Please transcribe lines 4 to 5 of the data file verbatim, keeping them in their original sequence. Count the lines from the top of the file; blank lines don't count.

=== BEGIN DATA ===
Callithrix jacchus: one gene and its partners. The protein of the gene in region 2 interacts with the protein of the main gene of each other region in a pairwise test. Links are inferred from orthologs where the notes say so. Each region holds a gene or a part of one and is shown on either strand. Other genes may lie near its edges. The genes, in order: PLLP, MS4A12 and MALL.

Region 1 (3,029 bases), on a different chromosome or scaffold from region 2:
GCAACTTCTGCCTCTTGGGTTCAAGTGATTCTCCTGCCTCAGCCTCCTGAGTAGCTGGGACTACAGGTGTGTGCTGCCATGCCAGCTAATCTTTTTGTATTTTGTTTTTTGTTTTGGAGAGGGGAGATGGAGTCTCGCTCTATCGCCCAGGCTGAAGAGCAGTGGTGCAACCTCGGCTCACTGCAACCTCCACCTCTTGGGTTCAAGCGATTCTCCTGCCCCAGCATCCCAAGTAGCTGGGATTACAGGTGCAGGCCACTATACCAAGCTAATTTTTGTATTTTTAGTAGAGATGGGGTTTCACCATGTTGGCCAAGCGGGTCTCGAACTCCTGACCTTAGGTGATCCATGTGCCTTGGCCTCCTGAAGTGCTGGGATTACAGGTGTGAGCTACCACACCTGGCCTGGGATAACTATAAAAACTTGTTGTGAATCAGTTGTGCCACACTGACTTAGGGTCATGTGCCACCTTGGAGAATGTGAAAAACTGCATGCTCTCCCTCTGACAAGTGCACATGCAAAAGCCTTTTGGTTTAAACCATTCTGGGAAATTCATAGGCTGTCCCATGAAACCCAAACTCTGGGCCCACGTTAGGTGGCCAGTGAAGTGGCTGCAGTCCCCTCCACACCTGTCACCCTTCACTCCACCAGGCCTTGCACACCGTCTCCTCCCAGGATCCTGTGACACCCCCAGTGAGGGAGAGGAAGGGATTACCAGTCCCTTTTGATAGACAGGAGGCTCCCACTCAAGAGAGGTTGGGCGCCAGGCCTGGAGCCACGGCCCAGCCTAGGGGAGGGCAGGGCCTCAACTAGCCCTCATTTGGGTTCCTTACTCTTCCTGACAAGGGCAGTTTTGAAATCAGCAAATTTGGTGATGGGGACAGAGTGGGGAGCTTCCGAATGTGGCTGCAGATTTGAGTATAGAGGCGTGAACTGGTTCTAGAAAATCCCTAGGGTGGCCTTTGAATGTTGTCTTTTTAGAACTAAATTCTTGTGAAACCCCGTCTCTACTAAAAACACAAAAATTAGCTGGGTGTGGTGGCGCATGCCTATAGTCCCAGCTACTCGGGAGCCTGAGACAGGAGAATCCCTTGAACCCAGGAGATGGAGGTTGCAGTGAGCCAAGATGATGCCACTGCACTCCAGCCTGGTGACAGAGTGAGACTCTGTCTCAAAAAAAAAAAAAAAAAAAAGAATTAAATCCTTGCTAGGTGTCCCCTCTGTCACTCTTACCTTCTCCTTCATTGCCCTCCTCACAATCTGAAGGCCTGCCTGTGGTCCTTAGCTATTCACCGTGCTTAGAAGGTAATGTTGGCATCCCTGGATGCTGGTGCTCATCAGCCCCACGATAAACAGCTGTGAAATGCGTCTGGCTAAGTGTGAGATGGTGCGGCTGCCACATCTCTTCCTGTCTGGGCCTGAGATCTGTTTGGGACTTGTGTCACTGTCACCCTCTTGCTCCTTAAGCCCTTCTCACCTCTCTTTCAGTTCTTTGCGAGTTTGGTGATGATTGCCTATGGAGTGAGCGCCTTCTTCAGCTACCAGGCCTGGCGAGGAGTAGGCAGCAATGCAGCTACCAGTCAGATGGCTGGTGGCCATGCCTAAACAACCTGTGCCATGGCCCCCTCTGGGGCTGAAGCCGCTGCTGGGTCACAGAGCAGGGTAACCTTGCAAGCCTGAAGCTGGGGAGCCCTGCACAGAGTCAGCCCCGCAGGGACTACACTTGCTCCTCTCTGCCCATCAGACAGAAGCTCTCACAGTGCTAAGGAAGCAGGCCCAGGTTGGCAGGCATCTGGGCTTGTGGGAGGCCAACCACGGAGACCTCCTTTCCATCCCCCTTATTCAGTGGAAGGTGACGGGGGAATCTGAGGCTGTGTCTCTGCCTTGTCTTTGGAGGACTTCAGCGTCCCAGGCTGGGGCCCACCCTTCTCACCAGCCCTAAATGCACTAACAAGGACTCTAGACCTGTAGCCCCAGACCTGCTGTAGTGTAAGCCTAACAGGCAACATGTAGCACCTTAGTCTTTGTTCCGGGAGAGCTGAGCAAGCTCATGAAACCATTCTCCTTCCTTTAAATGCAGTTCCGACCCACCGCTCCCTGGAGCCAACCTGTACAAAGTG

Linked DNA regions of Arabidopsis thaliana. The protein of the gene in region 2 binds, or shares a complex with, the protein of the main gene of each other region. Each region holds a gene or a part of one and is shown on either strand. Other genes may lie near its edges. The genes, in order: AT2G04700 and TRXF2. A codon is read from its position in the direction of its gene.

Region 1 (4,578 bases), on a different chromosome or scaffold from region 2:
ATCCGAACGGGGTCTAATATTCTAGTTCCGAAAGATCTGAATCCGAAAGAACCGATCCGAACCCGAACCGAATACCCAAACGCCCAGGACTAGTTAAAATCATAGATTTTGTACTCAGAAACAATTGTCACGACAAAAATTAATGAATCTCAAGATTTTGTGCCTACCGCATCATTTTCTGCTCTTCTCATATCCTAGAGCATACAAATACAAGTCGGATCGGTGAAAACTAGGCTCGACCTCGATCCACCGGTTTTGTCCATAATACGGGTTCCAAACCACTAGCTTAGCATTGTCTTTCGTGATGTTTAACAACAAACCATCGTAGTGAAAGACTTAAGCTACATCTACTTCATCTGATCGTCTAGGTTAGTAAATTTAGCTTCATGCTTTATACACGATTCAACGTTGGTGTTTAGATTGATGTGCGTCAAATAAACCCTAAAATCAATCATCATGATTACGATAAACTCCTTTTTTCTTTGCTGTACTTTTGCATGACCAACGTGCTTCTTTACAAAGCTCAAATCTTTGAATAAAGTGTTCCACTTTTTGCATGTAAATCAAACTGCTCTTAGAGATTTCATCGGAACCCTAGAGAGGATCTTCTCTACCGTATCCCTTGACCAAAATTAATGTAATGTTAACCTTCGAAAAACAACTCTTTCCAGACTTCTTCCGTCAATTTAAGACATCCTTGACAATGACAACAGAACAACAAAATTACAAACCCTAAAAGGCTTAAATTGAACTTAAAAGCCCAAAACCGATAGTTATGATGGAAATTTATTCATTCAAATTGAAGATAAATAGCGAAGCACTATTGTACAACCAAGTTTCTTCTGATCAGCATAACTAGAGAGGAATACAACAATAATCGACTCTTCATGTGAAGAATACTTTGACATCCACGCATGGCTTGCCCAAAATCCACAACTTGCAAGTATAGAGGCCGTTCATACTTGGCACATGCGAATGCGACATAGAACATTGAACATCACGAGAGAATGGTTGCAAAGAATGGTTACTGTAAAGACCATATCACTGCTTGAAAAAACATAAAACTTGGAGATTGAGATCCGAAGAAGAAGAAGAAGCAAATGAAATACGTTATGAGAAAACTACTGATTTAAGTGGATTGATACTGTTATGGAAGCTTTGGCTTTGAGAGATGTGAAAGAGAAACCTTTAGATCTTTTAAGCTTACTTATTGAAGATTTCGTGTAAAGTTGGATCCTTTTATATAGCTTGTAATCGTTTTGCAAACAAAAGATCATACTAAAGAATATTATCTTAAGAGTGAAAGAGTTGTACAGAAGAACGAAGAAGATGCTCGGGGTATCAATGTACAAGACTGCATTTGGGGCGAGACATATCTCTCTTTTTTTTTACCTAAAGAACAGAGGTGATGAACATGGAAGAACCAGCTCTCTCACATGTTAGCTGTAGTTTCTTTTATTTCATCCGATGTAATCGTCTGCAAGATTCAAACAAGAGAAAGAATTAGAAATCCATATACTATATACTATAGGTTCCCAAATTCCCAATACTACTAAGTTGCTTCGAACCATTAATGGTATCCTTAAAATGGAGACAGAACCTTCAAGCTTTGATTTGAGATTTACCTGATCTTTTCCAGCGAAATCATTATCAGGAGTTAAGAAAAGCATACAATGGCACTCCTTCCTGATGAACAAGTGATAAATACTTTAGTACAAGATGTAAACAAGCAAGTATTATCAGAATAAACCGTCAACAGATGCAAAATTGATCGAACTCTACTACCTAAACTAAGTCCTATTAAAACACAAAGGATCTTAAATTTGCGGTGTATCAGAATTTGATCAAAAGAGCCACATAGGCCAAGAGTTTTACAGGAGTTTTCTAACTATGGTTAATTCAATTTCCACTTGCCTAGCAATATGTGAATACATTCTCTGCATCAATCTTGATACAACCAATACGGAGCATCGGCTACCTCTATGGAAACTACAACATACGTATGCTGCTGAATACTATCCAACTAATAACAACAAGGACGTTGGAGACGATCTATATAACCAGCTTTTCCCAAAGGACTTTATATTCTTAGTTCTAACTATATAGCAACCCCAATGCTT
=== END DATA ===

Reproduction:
Linked DNA regions of Arabidopsis thaliana. The protein of the gene in region 2 binds, or shares a complex with, the protein of the main gene of each other region. Each region holds a gene or a part of one and is shown on either strand. Other genes may lie near its edges. The genes, in order: AT2G04700 and TRXF2. A codon is read from its position in the direction of its gene.

Region 1 (4,578 bases), on a different chromosome or scaffold from region 2: